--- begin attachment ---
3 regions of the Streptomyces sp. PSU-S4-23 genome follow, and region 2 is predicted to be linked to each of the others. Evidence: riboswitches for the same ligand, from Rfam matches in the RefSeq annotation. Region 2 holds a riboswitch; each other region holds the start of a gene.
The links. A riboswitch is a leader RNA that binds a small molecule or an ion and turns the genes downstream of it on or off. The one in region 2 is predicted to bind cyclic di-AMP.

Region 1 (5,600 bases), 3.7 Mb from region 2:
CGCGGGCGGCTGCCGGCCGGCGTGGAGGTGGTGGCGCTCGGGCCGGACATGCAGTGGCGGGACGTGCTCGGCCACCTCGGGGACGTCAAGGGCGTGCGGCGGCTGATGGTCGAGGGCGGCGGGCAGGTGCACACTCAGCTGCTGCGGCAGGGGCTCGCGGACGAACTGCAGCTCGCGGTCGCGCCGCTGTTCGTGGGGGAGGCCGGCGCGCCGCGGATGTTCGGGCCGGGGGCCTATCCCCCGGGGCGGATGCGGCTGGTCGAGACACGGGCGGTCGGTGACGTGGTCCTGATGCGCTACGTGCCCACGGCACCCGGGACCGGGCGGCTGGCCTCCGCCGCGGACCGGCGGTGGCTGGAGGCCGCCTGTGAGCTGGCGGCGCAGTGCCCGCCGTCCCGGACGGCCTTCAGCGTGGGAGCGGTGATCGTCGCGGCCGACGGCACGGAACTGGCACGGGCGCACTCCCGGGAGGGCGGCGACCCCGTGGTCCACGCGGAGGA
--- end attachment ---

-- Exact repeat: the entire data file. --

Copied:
3 regions of the Streptomyces sp. PSU-S4-23 genome follow, and region 2 is predicted to be linked to each of the others. Evidence: riboswitches for the same ligand, from Rfam matches in the RefSeq annotation. Region 2 holds a riboswitch; each other region holds the start of a gene.
The links. A riboswitch is a leader RNA that binds a small molecule or an ion and turns the genes downstream of it on or off. The one in region 2 is predicted to bind cyclic di-AMP.

Region 1 (5,600 bases), 3.7 Mb from region 2:
CGCGGGCGGCTGCCGGCCGGCGTGGAGGTGGTGGCGCTCGGGCCGGACATGCAGTGGCGGGACGTGCTCGGCCACCTCGGGGACGTCAAGGGCGTGCGGCGGCTGATGGTCGAGGGCGGCGGGCAGGTGCACACTCAGCTGCTGCGGCAGGGGCTCGCGGACGAACTGCAGCTCGCGGTCGCGCCGCTGTTCGTGGGGGAGGCCGGCGCGCCGCGGATGTTCGGGCCGGGGGCCTATCCCCCGGGGCGGATGCGGCTGGTCGAGACACGGGCGGTCGGTGACGTGGTCCTGATGCGCTACGTGCCCACGGCACCCGGGACCGGGCGGCTGGCCTCCGCCGCGGACCGGCGGTGGCTGGAGGCCGCCTGTGAGCTGGCGGCGCAGTGCCCGCCGTCCCGGACGGCCTTCAGCGTGGGAGCGGTGATCGTCGCGGCCGACGGCACGGAACTGGCACGGGCGCACTCCCGGGAGGGCGGCGACCCCGTGGTCCACGCGGAGGA